Sophia’s life is perfect. She adores her husband, her company is much sought-after in the luxurious gated community she and her various neighbors share, she has endless tasks and joys to fill the long days while she waits for her husband to return from his various freelancing jobs. So why does everyone keep asking if she’s happy? Why has her husband forbidden her from breaching their home’s basement? Everything is perfect … right?
It would be easy to call Comfort Me With Apples (2021) a retelling of the “Bluebeard” folktale, and that’s part of what Catherynne M. Valente is doing in this slim novella, but that’s not where the story ends — Valente’s also drawing from other, older, darker sources, and to say more would be to give away the secret of the delightfully deceptive web she’s spinning. Every name, every scene, every detail is carefully chosen as to bear multiple levels of symbolism and reference, turning the book into a text version of an alethiometer. A second reading proved especially fruitful for me, as I was able to notice cues and hints far more clearly, and to better appreciate the richness of Valente’s prose.
The pacing of this story is perfect, as the tension is slowly ratcheted up from the included list of supposedly easy-to-follow rules for the gated community (which only grow more strict and more disconcerting as they go on) to its chapter titles (can you spot your favorite apple variety among options like Ginger Gold, Northern Spy, and Black Twig?) to the horrible fracturing of Sophia’s supposedly idyllic world. It was impossible for me to put Comfort Me With Apples down; from the very first page to the last, Valente completely captivated my attention with her sympathetic heroine, attention to detail, and truly killer ending. Highly recommended.
~ Jana Nyman
I did not catch on to what Valente was doing in this novella until quite late — as, I suspect, was intended by the author. It made what was already a rich tale all the richer. Bluebeard is already a feminist tale, if you squint at it the right way, and the older tale Valente uses so well can also be viewed that way, if one chooses, and the pieces of the puzzle fit so well and so tightly. Mind you, this is far from being a feminist screed; it is a good story first and foremost, and the plot grows organically from the Bluebeard tale to the older tale.
What I loved most about this piece, though, is how beautifully Valente writes. It’s been a while since I last read anything of hers, and I’d forgotten this about her; now I want to read everything I’ve missed in the last few years, because the writing is just so gorgeous. Here’s a passage from early in the book, describing how Sophia exists in this world:
She moves in this echoing house like a flicker of a goldfish in the depthless trenches of the sea. Her long hair, bright and fine as cherry bark, snakes through a mountain of pillows. The dawn comes dancing in, as gold as you please, through vast crosshatched windows curtained in tapestries. Her bedside candle has burned down through the small hours to a thick, craggy nub. Her colorful blanket, still smooth and neat, for Sophia never has had an anxious dream in all the deep violet nights of her life, streams away from her in all directions: a vast, peaceful province peopled by intricate embroidered roses, tatted lace peonies, quilted moonflowers, trailing ribbon-stitched closer, and the little cliffs and hollows of Sophia’s rich body beneath the down.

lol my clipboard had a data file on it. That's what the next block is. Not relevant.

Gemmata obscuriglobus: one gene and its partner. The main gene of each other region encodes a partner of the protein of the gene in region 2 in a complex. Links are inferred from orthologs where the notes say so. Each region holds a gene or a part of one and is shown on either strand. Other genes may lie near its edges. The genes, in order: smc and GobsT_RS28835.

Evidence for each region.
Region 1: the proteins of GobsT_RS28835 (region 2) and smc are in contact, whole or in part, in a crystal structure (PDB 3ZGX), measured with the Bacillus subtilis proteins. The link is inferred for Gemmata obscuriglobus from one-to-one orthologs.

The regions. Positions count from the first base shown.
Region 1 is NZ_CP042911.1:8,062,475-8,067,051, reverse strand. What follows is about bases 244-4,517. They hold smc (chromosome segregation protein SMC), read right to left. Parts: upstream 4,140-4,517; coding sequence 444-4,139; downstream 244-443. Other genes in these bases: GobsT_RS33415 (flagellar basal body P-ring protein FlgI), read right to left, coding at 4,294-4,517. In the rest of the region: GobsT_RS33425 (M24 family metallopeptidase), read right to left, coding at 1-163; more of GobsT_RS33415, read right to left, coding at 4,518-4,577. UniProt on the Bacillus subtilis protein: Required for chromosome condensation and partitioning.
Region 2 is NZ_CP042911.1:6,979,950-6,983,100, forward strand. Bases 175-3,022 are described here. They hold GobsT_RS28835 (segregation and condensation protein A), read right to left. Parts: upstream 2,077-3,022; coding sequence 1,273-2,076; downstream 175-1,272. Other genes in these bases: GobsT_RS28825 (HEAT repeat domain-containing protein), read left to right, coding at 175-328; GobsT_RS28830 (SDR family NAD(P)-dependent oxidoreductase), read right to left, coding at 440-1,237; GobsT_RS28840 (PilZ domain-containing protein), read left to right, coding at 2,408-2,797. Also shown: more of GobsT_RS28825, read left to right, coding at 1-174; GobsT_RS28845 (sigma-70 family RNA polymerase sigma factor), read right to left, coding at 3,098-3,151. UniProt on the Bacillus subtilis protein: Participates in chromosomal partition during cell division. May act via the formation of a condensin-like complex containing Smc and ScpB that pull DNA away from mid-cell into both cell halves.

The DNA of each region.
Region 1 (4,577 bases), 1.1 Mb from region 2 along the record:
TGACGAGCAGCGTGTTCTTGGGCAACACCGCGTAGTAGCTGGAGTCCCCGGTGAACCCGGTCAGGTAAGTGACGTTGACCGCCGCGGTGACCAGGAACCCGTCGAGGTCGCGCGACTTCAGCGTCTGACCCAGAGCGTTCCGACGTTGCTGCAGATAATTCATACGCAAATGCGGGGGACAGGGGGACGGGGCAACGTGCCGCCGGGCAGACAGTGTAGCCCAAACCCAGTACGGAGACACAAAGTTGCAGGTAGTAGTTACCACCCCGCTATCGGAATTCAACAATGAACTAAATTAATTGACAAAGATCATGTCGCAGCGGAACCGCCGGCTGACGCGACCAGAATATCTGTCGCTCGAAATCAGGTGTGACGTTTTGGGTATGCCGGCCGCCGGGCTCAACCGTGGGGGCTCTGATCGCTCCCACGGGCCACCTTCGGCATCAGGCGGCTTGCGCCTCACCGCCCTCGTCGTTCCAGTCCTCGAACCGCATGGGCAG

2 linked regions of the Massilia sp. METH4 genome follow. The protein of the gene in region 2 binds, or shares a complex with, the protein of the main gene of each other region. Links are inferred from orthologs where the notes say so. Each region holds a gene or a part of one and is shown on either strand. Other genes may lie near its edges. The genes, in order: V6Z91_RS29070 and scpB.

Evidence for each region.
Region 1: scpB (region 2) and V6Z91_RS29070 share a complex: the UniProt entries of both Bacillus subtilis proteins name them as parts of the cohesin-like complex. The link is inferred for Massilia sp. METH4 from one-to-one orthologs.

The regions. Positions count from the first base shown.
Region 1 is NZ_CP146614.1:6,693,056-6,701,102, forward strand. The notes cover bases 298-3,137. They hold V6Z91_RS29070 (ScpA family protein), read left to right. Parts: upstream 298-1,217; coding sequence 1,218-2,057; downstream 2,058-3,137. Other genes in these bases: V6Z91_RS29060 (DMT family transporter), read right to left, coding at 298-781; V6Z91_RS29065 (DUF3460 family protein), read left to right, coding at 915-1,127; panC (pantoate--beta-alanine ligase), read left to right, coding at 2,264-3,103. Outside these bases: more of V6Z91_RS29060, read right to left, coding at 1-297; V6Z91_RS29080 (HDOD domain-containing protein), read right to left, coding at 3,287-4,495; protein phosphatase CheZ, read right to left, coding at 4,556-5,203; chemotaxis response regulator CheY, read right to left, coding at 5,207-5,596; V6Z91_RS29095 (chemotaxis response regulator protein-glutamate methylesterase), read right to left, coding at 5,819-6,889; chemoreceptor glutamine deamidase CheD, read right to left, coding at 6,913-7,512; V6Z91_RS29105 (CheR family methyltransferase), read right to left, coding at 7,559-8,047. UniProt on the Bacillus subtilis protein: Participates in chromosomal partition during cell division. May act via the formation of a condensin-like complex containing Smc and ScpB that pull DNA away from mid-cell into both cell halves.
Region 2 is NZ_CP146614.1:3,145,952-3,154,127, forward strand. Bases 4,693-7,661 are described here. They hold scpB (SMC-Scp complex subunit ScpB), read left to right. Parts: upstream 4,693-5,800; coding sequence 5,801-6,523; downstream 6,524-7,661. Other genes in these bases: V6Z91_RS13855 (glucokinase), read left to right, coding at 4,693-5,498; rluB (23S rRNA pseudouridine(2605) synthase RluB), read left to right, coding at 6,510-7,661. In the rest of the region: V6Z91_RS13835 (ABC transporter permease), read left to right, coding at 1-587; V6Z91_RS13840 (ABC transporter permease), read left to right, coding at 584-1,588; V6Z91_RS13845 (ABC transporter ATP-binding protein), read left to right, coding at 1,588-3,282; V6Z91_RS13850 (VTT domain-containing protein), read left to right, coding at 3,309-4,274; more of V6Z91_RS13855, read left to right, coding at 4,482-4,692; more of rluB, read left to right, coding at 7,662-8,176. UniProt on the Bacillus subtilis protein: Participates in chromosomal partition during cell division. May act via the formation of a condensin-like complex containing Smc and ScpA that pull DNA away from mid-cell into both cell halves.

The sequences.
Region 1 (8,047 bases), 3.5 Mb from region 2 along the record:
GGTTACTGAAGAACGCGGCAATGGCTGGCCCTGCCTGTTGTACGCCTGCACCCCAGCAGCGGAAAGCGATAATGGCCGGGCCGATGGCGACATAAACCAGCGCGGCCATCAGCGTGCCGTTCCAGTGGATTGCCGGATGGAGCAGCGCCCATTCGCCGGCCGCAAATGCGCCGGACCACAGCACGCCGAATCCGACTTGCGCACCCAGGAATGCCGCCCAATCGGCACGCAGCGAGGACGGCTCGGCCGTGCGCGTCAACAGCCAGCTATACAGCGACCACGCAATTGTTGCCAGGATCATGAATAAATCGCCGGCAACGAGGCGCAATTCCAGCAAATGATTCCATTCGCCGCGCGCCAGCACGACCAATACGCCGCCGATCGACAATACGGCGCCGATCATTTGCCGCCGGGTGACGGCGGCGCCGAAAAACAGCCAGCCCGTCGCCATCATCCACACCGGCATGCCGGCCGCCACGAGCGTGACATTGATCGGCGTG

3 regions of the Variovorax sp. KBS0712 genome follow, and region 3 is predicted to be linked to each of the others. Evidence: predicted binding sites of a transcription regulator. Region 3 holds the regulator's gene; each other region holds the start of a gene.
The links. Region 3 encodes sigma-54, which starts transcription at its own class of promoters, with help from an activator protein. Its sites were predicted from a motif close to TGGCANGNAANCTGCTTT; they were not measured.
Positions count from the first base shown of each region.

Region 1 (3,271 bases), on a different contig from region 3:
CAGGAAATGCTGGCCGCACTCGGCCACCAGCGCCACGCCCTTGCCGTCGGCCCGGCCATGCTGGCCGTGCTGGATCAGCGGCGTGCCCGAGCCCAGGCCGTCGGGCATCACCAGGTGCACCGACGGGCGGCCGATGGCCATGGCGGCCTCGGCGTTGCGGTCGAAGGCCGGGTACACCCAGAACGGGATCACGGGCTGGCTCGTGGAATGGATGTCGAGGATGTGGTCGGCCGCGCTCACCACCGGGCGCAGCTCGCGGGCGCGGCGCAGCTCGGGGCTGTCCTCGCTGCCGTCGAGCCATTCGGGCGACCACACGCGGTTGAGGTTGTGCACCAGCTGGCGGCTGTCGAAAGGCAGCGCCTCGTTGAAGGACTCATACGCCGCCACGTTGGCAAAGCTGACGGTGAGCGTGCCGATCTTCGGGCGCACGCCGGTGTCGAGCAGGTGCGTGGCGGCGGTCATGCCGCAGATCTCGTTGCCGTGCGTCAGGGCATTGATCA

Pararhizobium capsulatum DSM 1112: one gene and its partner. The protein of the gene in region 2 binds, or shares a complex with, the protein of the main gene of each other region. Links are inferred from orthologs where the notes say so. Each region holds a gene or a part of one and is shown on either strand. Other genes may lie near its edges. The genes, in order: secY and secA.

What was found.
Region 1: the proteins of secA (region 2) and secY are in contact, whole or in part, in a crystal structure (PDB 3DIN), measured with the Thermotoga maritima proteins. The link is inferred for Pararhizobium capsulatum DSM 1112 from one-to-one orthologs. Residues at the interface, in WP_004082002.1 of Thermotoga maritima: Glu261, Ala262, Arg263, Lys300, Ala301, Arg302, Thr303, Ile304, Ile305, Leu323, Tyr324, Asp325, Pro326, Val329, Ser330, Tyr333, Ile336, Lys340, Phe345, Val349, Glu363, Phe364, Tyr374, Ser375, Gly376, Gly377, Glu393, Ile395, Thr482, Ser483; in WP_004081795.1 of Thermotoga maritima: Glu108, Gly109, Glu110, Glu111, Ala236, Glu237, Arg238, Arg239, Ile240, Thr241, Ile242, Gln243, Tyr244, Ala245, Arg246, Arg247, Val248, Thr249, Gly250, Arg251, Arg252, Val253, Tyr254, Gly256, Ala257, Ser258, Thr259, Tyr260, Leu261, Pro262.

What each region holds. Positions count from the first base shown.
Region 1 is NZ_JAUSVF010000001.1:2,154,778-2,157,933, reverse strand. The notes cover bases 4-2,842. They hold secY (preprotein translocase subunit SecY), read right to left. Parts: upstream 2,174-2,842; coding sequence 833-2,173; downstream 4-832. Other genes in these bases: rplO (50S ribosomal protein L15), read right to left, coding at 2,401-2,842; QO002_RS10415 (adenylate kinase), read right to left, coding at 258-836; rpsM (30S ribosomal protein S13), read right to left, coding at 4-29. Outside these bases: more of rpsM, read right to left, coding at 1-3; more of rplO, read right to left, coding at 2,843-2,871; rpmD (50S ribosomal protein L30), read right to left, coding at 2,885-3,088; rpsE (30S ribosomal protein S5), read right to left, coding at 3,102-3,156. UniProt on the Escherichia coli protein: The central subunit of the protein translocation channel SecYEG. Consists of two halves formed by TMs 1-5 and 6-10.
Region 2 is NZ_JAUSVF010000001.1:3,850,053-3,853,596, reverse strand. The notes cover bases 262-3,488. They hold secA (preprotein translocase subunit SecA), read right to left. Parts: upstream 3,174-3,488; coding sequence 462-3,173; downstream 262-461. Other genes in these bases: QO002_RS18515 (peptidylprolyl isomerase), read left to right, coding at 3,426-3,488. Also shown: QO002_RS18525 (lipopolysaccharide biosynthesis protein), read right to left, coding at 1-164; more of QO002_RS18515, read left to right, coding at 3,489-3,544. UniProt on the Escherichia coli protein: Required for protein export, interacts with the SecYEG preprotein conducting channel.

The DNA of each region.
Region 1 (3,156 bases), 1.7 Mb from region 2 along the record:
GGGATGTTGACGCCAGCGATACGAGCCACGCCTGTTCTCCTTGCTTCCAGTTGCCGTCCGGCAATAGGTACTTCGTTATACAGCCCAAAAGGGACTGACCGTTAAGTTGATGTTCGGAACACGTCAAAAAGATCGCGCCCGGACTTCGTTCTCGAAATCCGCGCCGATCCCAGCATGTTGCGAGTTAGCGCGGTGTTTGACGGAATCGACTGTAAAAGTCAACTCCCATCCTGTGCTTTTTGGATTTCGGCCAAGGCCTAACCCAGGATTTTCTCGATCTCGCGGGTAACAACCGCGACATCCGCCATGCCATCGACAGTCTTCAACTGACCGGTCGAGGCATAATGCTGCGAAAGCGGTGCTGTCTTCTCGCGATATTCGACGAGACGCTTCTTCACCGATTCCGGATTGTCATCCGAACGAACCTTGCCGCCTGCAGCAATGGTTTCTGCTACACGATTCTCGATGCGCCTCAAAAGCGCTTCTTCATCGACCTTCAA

You know you’re in the hands of a master of the written word when you savor a passage like that. I agree with Jana that this is highly recommended.
~ Terry Weyna
Sophia finds life in Arcadia Gardens beautiful and luxurious and wonderful. Certainly, her husband rarely sleeps next to her nowadays and seems preoccupied even when he is around, but of course his work is terribly important, and he gives her so much. And she doesn’t mind all of the rules and restrictions of the Homeowners Association, who are only looking out for the residents’ best interests. The neighbors all love her and respect her husband. She’s really so very lucky. The world is theirs.
But then, for no real reason — and it’s an impulse Sophia desperately regrets later — this morning she pulls open the top left-hand drawer of her vanity. And doesn’t know what to make of what she finds in that drawer.
When a tale about a young wife keeps emphasizing how everything is SO PERFECT and she is SO HAPPY … you know things are going to go south in a big way. And the creepiness and tension keep building and you’re not sure exactly what is going on until the light blinks on in your head and you’re all, OHH, so that’s what this was building toward this whole time. But then it’s too late.
Catherynne Valente does a fascinating mashup of various stories, folktales and tropes — old tales with some current elements and a feminist spin — in this wickedly sharp novella. Comfort Me with Apples weaves in not just the Bluebeard folktale but much more that only becomes apparent as you get deeper into the story. It’s easy to get lost in Valente’s evocative, lyrical prose, but every detail is significant and even symbolic: places, objects and character names (I particularly liked Mr. Semengelof, Mrs. Palfrey and Cascavel). Even the chapter names come into play: each a different type of apple, many of which I’d never heard of before, like Black Twig and Northern Spy.
I didn’t really love Comfort Me with Apples, perhaps because I don’t care for its troubling worldview, but I’m in awe of Valente’s craft in this disturbing story.
~ Tadiana Jones